policy wonk wannabe seeks reading list

Seth Gordon sgordon at kenan.com
Wed Mar 24 10:33:38 PST 1999

I'd like to improve my knowledge of economic theory (both "mainstream" and "radical"). Ideally, I'd like to be able to read the sorts of essays that economists write when they argue with one another, so I can make up my own mind on the issues without having to trust someone else to pre-chew my intellectual food for me.

I would prefer original sources to textbooks, since (a) I don't need to have material summarized and condensed enough for me to learn it in the space of one college semester; (b) college textbook prices tend to be stratospheric.

My background: When I was an undergrad, I majored in political science with a minor in women's studies; the poli-sci classes I took tended to deal with (a) political philosophy; (b) grass-roots political movements. I took two semesters of calculus and one semester of statistics (I hope that's enough to handle most of the math that appears in economics papers today).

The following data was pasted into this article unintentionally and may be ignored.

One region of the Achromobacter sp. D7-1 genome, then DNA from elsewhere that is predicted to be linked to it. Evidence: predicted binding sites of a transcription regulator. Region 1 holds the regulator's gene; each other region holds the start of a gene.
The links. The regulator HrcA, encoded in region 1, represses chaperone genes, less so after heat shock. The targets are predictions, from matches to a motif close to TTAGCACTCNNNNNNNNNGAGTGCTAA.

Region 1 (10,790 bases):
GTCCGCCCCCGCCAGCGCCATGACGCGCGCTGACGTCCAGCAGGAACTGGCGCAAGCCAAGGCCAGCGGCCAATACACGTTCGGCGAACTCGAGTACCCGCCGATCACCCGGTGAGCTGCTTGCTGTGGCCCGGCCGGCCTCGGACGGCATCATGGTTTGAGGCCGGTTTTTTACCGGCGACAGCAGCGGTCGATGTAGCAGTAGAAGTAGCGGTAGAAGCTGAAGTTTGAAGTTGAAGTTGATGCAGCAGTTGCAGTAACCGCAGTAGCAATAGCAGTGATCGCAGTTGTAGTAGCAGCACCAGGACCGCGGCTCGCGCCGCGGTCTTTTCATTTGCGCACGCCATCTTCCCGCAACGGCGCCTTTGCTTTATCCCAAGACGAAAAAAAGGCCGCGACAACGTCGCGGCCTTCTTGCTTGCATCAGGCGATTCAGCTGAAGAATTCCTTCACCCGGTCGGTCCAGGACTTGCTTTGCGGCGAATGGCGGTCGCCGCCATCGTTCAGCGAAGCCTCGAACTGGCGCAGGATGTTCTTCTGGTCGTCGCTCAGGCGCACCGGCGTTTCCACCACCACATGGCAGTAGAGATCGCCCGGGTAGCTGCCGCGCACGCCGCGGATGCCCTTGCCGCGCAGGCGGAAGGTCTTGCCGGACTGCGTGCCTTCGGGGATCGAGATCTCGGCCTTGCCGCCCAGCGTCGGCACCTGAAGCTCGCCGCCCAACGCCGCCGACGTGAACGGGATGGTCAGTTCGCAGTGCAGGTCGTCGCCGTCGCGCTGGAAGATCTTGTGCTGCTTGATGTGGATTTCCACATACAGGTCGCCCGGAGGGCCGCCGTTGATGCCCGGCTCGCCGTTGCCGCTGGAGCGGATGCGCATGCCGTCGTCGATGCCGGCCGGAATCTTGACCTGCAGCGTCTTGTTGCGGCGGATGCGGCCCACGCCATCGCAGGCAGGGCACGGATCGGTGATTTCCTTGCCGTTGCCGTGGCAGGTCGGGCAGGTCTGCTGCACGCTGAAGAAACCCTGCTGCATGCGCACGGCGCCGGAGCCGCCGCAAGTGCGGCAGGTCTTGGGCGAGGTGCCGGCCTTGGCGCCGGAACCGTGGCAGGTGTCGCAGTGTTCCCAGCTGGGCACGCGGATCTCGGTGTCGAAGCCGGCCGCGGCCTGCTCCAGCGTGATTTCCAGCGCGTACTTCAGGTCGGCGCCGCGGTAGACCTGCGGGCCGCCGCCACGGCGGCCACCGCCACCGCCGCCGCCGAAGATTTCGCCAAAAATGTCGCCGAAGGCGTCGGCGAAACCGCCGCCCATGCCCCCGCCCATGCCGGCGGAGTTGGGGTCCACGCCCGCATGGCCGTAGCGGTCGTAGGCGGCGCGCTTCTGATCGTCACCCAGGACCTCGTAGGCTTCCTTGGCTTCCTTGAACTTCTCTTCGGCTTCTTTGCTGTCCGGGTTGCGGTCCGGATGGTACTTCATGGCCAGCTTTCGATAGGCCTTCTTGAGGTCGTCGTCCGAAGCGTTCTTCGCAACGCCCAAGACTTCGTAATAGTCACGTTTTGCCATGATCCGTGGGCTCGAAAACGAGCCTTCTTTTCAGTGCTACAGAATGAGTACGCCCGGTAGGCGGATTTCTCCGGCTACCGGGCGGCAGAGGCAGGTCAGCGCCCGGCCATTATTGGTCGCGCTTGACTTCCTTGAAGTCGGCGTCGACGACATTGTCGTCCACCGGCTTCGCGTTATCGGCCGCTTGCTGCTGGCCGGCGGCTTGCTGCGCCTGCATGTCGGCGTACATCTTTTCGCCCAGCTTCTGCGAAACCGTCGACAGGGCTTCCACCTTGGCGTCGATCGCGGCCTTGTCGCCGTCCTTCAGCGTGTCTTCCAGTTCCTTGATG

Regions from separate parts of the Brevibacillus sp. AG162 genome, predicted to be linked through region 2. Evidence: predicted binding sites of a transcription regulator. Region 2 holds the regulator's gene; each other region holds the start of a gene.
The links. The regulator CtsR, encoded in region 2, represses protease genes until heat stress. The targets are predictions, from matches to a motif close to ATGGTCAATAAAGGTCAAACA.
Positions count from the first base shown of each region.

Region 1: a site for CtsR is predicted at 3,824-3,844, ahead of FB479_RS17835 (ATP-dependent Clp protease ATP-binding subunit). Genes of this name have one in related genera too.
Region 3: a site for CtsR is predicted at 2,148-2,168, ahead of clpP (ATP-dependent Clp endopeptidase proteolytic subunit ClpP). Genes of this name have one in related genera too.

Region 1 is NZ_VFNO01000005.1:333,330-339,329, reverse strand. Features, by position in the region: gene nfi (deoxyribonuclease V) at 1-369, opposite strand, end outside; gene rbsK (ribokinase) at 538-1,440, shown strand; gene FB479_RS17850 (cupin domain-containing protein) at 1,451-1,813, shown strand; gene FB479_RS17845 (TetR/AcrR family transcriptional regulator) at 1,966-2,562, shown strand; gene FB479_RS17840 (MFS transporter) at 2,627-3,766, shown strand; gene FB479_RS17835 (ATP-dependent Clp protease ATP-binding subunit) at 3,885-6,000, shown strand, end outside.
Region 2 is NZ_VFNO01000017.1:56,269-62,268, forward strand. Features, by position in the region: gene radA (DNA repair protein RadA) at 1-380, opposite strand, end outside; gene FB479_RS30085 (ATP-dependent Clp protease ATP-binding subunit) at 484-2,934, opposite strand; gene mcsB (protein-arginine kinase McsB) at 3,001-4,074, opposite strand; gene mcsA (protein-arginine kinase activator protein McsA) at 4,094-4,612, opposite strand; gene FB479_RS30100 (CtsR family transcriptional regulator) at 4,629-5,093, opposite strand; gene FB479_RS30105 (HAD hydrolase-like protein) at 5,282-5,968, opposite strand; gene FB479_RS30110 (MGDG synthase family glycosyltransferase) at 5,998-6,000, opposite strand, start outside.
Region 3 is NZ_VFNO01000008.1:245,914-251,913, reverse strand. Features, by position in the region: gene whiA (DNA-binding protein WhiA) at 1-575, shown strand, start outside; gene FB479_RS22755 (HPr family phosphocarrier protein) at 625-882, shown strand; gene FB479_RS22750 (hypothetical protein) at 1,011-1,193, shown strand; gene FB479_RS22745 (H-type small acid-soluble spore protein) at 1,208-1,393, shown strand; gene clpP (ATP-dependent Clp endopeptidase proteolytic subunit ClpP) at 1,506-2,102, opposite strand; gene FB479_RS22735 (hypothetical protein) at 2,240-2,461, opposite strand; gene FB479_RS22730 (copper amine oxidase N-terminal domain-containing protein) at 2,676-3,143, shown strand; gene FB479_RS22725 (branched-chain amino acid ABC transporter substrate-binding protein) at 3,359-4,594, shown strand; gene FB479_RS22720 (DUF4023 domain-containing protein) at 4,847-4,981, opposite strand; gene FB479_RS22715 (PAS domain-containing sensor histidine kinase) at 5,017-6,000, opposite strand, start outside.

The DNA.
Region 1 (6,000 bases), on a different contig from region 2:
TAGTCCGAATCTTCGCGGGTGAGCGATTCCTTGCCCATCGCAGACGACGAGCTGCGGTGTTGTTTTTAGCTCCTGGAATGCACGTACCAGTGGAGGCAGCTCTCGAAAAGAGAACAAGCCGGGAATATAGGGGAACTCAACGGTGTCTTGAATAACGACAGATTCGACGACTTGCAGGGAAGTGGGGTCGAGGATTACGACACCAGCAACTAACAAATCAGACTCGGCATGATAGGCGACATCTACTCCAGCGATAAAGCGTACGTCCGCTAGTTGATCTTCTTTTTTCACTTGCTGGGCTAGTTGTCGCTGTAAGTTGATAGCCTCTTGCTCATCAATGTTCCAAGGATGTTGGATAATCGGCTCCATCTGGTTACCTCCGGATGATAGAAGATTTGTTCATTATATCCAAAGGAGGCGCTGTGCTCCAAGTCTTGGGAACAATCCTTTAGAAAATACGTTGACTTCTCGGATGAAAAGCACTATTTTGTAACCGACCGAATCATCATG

What would y'all recommend?

-- perl -le"for(@w=(q[dm='r 0rJaa,u0cksthe';dc=967150;dz=~s/d/substrdm,\ (di+=dc%2?4:1)%=16,1ordi-2?'no':'Perl h'/e whiledc>>=1;printdz]))\ {s/d/chr(36)/eg;eval;}#In Windows type this all on 1 line w/o '\'s" == seth gordon == sgordon at kenan.com == standard disclaimer == == documentation group, kenan systems corp., cambridge, ma ==

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